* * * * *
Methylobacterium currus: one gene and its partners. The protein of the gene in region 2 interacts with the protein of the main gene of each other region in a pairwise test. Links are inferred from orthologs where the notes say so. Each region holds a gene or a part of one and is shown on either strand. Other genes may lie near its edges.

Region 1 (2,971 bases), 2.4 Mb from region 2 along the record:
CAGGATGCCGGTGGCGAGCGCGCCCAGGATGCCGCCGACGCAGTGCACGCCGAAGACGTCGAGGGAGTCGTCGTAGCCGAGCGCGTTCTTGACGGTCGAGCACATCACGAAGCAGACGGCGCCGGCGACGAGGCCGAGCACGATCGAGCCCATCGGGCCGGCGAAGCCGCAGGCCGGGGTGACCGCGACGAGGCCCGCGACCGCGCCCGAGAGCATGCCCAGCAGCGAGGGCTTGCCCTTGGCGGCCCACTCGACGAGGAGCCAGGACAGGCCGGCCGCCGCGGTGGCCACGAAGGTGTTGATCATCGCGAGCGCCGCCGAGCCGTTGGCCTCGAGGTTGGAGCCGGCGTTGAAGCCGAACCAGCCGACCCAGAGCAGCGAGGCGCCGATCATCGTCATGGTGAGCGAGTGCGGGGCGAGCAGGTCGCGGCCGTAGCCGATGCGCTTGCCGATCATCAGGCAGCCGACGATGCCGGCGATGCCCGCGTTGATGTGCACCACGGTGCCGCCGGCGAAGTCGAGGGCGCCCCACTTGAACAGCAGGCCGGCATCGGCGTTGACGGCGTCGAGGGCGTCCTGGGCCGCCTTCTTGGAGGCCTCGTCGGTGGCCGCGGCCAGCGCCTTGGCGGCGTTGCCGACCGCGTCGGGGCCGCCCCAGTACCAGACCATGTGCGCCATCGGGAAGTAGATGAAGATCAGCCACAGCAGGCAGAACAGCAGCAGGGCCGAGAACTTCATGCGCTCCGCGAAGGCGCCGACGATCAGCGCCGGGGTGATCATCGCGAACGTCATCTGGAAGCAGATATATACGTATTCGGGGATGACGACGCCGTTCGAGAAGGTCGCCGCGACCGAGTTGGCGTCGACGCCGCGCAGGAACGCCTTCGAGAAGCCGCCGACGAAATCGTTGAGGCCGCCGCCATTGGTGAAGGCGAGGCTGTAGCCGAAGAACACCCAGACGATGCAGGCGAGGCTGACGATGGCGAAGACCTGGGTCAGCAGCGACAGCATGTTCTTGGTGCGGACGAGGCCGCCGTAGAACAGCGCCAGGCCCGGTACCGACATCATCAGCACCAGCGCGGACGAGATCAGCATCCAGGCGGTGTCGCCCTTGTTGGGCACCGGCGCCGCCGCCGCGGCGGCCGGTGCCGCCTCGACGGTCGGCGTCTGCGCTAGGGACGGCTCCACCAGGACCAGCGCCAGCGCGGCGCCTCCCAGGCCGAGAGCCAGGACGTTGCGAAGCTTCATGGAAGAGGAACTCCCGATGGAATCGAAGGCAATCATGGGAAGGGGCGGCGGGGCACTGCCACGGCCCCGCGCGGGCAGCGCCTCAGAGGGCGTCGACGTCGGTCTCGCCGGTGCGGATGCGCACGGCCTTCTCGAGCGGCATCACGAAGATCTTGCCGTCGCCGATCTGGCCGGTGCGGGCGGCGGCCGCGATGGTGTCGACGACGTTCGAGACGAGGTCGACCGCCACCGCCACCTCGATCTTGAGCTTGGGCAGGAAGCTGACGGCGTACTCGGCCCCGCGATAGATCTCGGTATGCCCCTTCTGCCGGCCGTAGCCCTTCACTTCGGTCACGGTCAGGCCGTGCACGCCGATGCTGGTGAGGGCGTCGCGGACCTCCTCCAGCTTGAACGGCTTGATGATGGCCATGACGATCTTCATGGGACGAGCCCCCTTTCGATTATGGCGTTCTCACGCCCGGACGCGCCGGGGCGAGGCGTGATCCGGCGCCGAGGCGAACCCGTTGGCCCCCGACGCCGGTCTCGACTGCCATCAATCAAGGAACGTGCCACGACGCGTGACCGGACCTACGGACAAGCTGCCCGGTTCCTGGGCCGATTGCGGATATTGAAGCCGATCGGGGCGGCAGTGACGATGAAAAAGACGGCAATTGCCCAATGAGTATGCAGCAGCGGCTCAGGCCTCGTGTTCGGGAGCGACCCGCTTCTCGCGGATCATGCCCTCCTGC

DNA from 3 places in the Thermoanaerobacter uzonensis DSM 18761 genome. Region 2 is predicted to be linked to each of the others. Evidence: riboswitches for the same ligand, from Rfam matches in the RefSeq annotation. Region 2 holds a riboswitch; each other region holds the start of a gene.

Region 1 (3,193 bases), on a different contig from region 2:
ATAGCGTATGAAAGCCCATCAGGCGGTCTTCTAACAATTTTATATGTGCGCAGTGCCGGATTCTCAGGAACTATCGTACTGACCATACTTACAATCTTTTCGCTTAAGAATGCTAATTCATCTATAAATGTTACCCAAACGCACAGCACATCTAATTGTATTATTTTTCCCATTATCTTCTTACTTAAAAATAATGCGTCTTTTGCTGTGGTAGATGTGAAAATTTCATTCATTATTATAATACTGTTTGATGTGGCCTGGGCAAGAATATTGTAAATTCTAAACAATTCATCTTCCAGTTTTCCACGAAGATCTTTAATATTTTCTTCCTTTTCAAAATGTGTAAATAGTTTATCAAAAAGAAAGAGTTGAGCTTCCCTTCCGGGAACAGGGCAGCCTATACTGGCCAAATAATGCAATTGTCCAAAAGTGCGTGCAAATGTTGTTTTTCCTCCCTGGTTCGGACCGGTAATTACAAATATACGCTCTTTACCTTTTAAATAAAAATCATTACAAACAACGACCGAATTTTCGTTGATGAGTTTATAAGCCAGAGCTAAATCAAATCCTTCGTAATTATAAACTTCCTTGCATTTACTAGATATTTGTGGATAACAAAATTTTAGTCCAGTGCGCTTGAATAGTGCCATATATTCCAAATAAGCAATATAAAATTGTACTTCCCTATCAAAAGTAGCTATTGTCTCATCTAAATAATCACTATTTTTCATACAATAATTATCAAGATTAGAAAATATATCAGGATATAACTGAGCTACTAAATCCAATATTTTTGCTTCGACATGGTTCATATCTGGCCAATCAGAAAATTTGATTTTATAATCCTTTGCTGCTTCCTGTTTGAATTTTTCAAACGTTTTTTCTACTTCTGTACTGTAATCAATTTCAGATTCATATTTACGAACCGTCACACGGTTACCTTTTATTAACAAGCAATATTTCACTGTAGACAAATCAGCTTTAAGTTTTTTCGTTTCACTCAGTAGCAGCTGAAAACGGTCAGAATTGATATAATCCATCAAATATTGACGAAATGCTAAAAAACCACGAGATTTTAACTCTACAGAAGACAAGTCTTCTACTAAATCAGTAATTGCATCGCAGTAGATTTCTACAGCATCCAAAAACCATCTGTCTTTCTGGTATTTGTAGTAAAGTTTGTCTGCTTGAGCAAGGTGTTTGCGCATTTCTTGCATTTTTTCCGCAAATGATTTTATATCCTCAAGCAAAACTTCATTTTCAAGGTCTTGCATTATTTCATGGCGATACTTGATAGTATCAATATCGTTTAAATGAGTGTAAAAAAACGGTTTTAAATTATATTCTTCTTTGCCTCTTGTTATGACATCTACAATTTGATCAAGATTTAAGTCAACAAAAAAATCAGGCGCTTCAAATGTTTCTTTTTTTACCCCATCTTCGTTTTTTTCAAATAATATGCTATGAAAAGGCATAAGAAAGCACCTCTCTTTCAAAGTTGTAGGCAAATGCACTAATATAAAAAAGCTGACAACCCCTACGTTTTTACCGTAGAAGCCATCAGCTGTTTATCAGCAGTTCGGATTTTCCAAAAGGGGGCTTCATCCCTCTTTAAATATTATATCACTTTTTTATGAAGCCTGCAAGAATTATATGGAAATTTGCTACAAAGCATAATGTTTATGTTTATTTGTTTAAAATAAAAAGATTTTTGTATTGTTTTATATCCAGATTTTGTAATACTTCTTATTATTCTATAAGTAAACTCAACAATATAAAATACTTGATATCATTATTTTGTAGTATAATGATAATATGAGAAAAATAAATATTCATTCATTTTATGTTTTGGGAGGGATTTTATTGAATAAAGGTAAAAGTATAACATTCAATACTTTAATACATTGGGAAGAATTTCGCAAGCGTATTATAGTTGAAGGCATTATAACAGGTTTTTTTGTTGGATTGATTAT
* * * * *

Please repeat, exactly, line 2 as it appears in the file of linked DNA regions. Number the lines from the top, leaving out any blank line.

Region 1 (2,971 bases), 2.4 Mb from region 2 along the record: